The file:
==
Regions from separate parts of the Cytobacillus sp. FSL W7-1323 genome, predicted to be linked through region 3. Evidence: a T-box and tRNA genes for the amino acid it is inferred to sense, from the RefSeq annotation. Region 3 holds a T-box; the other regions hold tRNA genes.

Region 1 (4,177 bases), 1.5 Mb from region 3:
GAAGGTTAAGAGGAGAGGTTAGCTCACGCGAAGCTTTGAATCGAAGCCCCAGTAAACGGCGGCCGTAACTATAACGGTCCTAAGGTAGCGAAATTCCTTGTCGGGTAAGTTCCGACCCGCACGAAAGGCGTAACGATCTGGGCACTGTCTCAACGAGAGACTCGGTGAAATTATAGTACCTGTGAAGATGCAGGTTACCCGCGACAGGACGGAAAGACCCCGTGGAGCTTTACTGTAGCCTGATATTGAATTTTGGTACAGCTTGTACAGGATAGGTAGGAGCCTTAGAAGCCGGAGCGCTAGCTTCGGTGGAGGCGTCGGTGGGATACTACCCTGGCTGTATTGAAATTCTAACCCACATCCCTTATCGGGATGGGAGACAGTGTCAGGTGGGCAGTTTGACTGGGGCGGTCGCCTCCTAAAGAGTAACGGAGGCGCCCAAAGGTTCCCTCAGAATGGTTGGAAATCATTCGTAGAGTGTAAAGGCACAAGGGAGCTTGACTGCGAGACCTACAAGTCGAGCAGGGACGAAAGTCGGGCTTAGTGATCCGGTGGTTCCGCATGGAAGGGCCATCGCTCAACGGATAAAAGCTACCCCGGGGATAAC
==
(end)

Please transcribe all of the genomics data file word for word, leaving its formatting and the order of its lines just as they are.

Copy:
Regions from separate parts of the Cytobacillus sp. FSL W7-1323 genome, predicted to be linked through region 3. Evidence: a T-box and tRNA genes for the amino acid it is inferred to sense, from the RefSeq annotation. Region 3 holds a T-box; the other regions hold tRNA genes.

Region 1 (4,177 bases), 1.5 Mb from region 3:
GAAGGTTAAGAGGAGAGGTTAGCTCACGCGAAGCTTTGAATCGAAGCCCCAGTAAACGGCGGCCGTAACTATAACGGTCCTAAGGTAGCGAAATTCCTTGTCGGGTAAGTTCCGACCCGCACGAAAGGCGTAACGATCTGGGCACTGTCTCAACGAGAGACTCGGTGAAATTATAGTACCTGTGAAGATGCAGGTTACCCGCGACAGGACGGAAAGACCCCGTGGAGCTTTACTGTAGCCTGATATTGAATTTTGGTACAGCTTGTACAGGATAGGTAGGAGCCTTAGAAGCCGGAGCGCTAGCTTCGGTGGAGGCGTCGGTGGGATACTACCCTGGCTGTATTGAAATTCTAACCCACATCCCTTATCGGGATGGGAGACAGTGTCAGGTGGGCAGTTTGACTGGGGCGGTCGCCTCCTAAAGAGTAACGGAGGCGCCCAAAGGTTCCCTCAGAATGGTTGGAAATCATTCGTAGAGTGTAAAGGCACAAGGGAGCTTGACTGCGAGACCTACAAGTCGAGCAGGGACGAAAGTCGGGCTTAGTGATCCGGTGGTTCCGCATGGAAGGGCCATCGCTCAACGGATAAAAGCTACCCCGGGGATAAC